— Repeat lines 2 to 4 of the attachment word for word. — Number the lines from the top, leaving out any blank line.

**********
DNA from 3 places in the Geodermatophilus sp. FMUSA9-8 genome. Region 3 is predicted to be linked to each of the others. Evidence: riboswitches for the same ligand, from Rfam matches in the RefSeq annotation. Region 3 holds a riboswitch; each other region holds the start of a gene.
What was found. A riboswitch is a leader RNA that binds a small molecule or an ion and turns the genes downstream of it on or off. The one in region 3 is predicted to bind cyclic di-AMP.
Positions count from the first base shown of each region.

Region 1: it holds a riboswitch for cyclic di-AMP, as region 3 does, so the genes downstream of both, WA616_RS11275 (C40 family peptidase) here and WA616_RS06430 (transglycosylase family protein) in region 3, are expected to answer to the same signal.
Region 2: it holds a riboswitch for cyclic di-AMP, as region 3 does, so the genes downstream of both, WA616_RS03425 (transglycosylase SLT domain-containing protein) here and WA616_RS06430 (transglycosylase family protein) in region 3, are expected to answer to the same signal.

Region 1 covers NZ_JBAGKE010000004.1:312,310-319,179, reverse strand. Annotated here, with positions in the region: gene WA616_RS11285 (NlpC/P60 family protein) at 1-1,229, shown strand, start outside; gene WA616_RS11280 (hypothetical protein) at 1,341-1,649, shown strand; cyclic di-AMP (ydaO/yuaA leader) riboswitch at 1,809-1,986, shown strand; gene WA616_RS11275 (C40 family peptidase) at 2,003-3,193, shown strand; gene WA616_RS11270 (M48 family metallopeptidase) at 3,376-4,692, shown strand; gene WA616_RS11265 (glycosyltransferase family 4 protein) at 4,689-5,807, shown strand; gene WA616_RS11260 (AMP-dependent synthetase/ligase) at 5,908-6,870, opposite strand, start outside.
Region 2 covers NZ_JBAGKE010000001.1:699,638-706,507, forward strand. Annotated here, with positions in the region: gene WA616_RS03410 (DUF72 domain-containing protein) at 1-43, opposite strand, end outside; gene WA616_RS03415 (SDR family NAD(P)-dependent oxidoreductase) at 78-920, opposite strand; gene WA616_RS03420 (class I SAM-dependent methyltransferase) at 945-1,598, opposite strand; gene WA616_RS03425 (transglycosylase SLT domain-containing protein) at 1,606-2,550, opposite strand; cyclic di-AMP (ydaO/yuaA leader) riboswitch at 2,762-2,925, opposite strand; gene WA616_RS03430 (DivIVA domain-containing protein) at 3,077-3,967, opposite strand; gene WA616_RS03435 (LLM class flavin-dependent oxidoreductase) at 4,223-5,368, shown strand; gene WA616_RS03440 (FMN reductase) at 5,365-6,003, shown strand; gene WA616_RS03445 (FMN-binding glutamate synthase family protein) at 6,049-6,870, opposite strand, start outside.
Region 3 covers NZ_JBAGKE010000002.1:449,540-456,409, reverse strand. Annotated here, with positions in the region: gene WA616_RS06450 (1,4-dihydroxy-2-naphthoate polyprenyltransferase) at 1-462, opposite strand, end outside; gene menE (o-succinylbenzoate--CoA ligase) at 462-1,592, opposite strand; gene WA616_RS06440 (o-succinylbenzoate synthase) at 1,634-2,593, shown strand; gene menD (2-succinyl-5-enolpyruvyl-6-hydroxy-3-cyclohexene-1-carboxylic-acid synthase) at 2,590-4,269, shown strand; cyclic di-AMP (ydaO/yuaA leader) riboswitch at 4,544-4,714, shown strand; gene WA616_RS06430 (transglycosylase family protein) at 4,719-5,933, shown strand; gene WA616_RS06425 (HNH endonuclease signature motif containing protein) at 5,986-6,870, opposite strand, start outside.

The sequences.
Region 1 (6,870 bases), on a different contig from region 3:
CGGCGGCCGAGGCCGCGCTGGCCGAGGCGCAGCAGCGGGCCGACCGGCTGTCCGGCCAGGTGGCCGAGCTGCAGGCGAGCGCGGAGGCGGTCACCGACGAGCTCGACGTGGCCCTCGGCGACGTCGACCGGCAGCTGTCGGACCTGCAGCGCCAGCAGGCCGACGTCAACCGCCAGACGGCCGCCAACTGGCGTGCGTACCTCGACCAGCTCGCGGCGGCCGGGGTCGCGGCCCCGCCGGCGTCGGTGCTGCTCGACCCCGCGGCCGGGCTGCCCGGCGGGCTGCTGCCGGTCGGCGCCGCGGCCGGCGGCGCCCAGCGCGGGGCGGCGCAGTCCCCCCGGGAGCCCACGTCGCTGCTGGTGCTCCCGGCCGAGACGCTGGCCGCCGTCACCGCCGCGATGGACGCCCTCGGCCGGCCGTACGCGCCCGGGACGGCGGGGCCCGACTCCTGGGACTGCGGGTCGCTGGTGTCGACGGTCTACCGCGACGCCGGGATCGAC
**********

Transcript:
What was found. A riboswitch is a leader RNA that binds a small molecule or an ion and turns the genes downstream of it on or off. The one in region 3 is predicted to bind cyclic di-AMP.
Positions count from the first base shown of each region.

Region 1: it holds a riboswitch for cyclic di-AMP, as region 3 does, so the genes downstream of both, WA616_RS11275 (C40 family peptidase) here and WA616_RS06430 (transglycosylase family protein) in region 3, are expected to answer to the same signal.